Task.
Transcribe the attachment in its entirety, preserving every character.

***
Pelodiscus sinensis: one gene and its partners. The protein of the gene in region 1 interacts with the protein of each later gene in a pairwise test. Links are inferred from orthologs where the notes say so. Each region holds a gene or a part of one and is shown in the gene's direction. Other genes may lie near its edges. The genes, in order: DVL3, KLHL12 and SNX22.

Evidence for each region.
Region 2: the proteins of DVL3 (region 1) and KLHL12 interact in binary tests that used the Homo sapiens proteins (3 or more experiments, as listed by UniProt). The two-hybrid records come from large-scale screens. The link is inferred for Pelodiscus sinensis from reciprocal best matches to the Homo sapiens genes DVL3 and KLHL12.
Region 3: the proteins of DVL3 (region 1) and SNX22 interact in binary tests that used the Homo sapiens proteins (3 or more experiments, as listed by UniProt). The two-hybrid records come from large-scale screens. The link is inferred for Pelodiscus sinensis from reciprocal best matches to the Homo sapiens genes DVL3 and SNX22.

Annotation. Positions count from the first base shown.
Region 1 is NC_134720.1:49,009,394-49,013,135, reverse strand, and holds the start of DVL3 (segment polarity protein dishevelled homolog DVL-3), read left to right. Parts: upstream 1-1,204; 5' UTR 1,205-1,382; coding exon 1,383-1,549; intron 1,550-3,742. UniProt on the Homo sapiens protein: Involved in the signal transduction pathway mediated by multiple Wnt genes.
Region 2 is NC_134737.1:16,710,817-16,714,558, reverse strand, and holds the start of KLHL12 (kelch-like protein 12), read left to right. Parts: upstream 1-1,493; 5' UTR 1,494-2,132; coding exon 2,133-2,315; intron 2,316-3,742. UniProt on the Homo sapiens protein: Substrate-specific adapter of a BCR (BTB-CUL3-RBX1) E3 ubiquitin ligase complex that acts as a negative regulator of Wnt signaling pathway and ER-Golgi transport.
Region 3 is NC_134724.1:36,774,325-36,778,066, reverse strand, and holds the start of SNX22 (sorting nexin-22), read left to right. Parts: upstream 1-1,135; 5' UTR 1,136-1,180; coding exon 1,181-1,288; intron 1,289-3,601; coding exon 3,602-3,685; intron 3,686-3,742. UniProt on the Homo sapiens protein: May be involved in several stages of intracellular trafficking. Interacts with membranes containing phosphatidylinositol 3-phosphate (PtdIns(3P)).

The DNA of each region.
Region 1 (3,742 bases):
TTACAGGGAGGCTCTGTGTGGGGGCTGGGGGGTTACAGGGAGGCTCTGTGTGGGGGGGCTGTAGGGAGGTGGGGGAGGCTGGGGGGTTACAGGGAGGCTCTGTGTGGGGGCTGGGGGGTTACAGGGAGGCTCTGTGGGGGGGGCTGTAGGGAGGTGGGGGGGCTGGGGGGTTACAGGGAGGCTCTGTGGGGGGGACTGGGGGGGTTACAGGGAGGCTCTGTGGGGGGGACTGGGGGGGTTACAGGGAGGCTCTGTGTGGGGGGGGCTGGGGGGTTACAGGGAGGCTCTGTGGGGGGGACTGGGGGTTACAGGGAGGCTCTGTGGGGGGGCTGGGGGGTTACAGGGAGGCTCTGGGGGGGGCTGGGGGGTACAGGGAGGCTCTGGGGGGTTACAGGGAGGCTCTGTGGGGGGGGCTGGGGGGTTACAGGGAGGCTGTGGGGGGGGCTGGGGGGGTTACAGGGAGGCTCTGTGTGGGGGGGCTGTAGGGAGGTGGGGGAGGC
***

Pelodiscus sinensis: one gene and its partners. The protein of the gene in region 1 interacts with the protein of each later gene in a pairwise test. Links are inferred from orthologs where the notes say so. Each region holds a gene or a part of one and is shown in the gene's direction. Other genes may lie near its edges. The genes, in order: DVL3, KLHL12 and SNX22.

Evidence for each region.
Region 2: the proteins of DVL3 (region 1) and KLHL12 interact in binary tests that used the Homo sapiens proteins (3 or more experiments, as listed by UniProt). The two-hybrid records come from large-scale screens. The link is inferred for Pelodiscus sinensis from reciprocal best matches to the Homo sapiens genes DVL3 and KLHL12.
Region 3: the proteins of DVL3 (region 1) and SNX22 interact in binary tests that used the Homo sapiens proteins (3 or more experiments, as listed by UniProt). The two-hybrid records come from large-scale screens. The link is inferred for Pelodiscus sinensis from reciprocal best matches to the Homo sapiens genes DVL3 and SNX22.

Annotation. Positions count from the first base shown.
Region 1 is NC_134720.1:49,009,394-49,013,135, reverse strand, and holds the start of DVL3 (segment polarity protein dishevelled homolog DVL-3), read left to right. Parts: upstream 1-1,204; 5' UTR 1,205-1,382; coding exon 1,383-1,549; intron 1,550-3,742. UniProt on the Homo sapiens protein: Involved in the signal transduction pathway mediated by multiple Wnt genes.
Region 2 is NC_134737.1:16,710,817-16,714,558, reverse strand, and holds the start of KLHL12 (kelch-like protein 12), read left to right. Parts: upstream 1-1,493; 5' UTR 1,494-2,132; coding exon 2,133-2,315; intron 2,316-3,742. UniProt on the Homo sapiens protein: Substrate-specific adapter of a BCR (BTB-CUL3-RBX1) E3 ubiquitin ligase complex that acts as a negative regulator of Wnt signaling pathway and ER-Golgi transport.
Region 3 is NC_134724.1:36,774,325-36,778,066, reverse strand, and holds the start of SNX22 (sorting nexin-22), read left to right. Parts: upstream 1-1,135; 5' UTR 1,136-1,180; coding exon 1,181-1,288; intron 1,289-3,601; coding exon 3,602-3,685; intron 3,686-3,742. UniProt on the Homo sapiens protein: May be involved in several stages of intracellular trafficking. Interacts with membranes containing phosphatidylinositol 3-phosphate (PtdIns(3P)).

The DNA of each region.
Region 1 (3,742 bases):
TTACAGGGAGGCTCTGTGTGGGGGCTGGGGGGTTACAGGGAGGCTCTGTGTGGGGGGGCTGTAGGGAGGTGGGGGAGGCTGGGGGGTTACAGGGAGGCTCTGTGTGGGGGCTGGGGGGTTACAGGGAGGCTCTGTGGGGGGGGCTGTAGGGAGGTGGGGGGGCTGGGGGGTTACAGGGAGGCTCTGTGGGGGGGACTGGGGGGGTTACAGGGAGGCTCTGTGGGGGGGACTGGGGGGGTTACAGGGAGGCTCTGTGTGGGGGGGGCTGGGGGGTTACAGGGAGGCTCTGTGGGGGGGACTGGGGGTTACAGGGAGGCTCTGTGGGGGGGCTGGGGGGTTACAGGGAGGCTCTGGGGGGGGCTGGGGGGTACAGGGAGGCTCTGGGGGGTTACAGGGAGGCTCTGTGGGGGGGGCTGGGGGGTTACAGGGAGGCTGTGGGGGGGGCTGGGGGGGTTACAGGGAGGCTCTGTGTGGGGGGGCTGTAGGGAGGTGGGGGAGGC